This general sense of balance and motion is immediately clear to anyone who gazes at the image; I think it is the sheer beauty of that basic visual impression which captured my rapt attention when I first saw the statue. Then, in addition to the visual language of the statue’s form, there are also symbols (far more symbols than I could cover in this brief article) incorporated into the image which allude to other stories about the god Shiva. Just to take one example, if you look closely, you can find the river goddess Ganga in Shiva’s hair.
This figure alludes to the descent of the goddess Ganga — the river Ganges — through the hair of Shiva. Here is a brief account of that story: The 60,000 sons of King Sagara were chasing a sacred horse which they discovered at the hermitage of the great sage Kapila. Angry at being disturbed in his meditation, Kapila burned them all to ashes. The only way to purify their ashes would be to wash them in the river Ganga, but at that time Ganga was nowhere to be found on the earth; she lived in heaven with the other gods. King Sagara’s pious grandson Bhagiratha prayed to the gods for a thousand years until finally the god Brahma agreed to send Ganga down to earth. Yet Brahma warned Bhagiratha that the force of Ganga’s descent would destroy the world, so Bhagiratha then begged the god Shiva to break the river’s fall. Moved by Bhagiratha’s extreme penances, Shiva agreed to do this, and the floodtide of the Ganga crashed into the locks of his hair, and then splashed safely onto the earth, purifying everything in her path.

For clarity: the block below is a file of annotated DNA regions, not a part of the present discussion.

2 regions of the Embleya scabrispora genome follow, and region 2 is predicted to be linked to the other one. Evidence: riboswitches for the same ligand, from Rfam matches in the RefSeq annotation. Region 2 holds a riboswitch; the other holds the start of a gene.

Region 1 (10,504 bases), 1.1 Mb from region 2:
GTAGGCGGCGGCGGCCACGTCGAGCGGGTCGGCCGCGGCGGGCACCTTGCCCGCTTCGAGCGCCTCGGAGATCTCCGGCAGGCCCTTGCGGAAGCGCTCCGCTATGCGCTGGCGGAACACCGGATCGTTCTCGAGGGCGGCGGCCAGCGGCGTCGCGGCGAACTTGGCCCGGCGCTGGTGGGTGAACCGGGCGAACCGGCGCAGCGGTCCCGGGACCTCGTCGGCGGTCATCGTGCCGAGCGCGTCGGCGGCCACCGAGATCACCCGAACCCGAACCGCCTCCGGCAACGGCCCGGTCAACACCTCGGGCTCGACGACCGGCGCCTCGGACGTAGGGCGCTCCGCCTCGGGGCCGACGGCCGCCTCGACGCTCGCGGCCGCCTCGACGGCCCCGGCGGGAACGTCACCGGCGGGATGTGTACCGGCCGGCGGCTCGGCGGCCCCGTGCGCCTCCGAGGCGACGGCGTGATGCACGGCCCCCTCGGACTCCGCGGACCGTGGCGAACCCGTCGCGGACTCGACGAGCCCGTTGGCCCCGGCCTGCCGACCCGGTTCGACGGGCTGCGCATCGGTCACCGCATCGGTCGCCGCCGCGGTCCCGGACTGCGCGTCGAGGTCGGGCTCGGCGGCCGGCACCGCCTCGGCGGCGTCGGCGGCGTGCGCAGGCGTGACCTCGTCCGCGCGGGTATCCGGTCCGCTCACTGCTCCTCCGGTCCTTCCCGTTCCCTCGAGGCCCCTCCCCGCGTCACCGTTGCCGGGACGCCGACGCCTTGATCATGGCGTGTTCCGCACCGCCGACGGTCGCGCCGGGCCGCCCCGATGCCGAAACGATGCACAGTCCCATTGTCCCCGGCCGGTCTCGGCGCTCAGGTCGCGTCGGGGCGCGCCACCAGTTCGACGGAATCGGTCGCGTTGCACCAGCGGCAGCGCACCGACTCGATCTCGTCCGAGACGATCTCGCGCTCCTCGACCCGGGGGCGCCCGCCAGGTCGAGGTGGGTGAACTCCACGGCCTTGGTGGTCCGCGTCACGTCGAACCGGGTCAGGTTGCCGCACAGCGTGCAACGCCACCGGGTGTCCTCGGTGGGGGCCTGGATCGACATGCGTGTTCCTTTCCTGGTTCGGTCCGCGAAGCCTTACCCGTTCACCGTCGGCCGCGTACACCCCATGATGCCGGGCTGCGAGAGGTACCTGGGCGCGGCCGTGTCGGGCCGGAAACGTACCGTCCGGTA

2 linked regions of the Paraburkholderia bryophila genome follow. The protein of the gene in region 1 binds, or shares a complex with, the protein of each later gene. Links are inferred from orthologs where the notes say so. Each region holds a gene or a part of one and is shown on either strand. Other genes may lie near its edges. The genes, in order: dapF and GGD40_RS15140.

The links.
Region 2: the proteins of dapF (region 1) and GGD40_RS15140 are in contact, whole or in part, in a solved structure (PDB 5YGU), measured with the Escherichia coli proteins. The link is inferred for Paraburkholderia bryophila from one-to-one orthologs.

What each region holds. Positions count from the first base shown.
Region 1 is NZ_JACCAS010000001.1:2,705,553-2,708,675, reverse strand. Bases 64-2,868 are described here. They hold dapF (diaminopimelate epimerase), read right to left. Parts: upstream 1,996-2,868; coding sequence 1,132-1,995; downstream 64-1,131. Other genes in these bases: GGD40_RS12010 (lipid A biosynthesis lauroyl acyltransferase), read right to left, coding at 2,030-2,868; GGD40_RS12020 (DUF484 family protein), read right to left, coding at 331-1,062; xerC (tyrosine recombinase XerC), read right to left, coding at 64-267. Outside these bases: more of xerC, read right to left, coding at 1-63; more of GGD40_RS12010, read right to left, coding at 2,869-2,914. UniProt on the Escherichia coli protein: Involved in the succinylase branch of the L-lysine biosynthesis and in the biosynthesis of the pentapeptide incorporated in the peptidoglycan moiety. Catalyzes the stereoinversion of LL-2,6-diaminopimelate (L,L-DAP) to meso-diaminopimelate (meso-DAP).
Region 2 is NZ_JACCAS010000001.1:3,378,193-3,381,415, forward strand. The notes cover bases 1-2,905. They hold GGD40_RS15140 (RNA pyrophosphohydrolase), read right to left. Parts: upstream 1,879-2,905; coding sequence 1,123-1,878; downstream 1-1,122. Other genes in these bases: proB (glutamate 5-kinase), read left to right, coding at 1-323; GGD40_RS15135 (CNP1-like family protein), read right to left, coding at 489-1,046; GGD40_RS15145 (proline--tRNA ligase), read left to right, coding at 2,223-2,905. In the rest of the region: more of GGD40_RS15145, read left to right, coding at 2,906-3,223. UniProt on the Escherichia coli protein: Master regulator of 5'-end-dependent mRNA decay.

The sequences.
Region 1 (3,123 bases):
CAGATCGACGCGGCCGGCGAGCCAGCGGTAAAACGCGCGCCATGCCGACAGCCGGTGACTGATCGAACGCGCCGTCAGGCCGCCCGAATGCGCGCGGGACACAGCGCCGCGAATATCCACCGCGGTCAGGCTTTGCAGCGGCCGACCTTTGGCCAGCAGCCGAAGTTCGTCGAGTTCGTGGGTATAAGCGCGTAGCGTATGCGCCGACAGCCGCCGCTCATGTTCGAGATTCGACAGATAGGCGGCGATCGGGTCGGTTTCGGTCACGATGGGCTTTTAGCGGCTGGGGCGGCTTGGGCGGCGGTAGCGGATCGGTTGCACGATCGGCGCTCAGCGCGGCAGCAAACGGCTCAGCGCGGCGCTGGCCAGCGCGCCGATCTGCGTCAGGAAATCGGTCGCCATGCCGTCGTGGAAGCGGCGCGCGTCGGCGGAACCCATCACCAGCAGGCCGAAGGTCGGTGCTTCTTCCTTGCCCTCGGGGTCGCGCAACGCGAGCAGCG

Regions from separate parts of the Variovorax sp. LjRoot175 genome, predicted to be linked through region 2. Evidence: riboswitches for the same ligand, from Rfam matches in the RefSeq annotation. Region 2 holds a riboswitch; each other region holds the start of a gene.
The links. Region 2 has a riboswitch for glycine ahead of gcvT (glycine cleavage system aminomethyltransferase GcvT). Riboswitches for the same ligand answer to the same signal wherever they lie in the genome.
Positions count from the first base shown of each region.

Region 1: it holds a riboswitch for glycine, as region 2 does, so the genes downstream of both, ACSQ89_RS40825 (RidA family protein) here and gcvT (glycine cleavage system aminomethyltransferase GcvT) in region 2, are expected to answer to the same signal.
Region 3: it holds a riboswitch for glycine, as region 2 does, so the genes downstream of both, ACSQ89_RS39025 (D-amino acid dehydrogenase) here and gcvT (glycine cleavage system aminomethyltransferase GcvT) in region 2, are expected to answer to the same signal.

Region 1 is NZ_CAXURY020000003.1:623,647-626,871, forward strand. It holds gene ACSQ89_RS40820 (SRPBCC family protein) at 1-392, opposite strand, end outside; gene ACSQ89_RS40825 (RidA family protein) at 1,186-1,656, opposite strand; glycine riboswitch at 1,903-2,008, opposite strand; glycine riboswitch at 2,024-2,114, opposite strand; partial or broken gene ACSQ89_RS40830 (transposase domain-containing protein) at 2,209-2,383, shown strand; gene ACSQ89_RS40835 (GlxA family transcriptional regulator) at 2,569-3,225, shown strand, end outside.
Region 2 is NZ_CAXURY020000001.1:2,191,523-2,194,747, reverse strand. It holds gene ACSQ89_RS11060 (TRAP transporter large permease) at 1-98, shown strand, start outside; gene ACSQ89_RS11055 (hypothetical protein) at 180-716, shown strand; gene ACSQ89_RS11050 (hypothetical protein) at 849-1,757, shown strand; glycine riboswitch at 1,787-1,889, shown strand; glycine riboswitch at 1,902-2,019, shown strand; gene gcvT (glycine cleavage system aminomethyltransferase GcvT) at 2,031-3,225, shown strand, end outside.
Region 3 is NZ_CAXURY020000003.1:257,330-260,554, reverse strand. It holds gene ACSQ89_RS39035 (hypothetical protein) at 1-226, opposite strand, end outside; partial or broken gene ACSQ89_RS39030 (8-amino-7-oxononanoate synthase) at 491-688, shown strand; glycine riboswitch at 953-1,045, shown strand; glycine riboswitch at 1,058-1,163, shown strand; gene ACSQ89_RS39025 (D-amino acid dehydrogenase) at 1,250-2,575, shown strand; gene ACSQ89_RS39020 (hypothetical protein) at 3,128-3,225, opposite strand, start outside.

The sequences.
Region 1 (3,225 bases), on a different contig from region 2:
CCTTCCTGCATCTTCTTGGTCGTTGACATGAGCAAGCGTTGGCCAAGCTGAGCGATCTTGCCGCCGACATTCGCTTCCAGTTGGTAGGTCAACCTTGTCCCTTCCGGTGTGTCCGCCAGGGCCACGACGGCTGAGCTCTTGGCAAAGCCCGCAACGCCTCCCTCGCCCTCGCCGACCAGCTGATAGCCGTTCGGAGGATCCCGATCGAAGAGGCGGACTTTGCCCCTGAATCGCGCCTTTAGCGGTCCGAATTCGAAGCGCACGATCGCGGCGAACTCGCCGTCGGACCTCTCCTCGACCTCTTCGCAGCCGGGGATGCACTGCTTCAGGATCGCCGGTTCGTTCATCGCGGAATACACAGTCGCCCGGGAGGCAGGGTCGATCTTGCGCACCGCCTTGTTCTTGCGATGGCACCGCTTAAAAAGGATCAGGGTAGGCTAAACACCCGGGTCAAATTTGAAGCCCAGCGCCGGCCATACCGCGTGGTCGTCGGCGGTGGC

The goddess Ganga is just one of the objects shown in the whirling locks of Shiva’s statue. There are other objects there in his hair, and many other stories that the statue tells in this way, calling those myths to mind for audiences who are already familiar with the god and his stories. Yet even without knowing the symbols or the allusions, you can still be swept away by the visual story itself — at least I was, as I gazed for the first time upon the Nataraja in the Rijksmuseum in Amsterdam.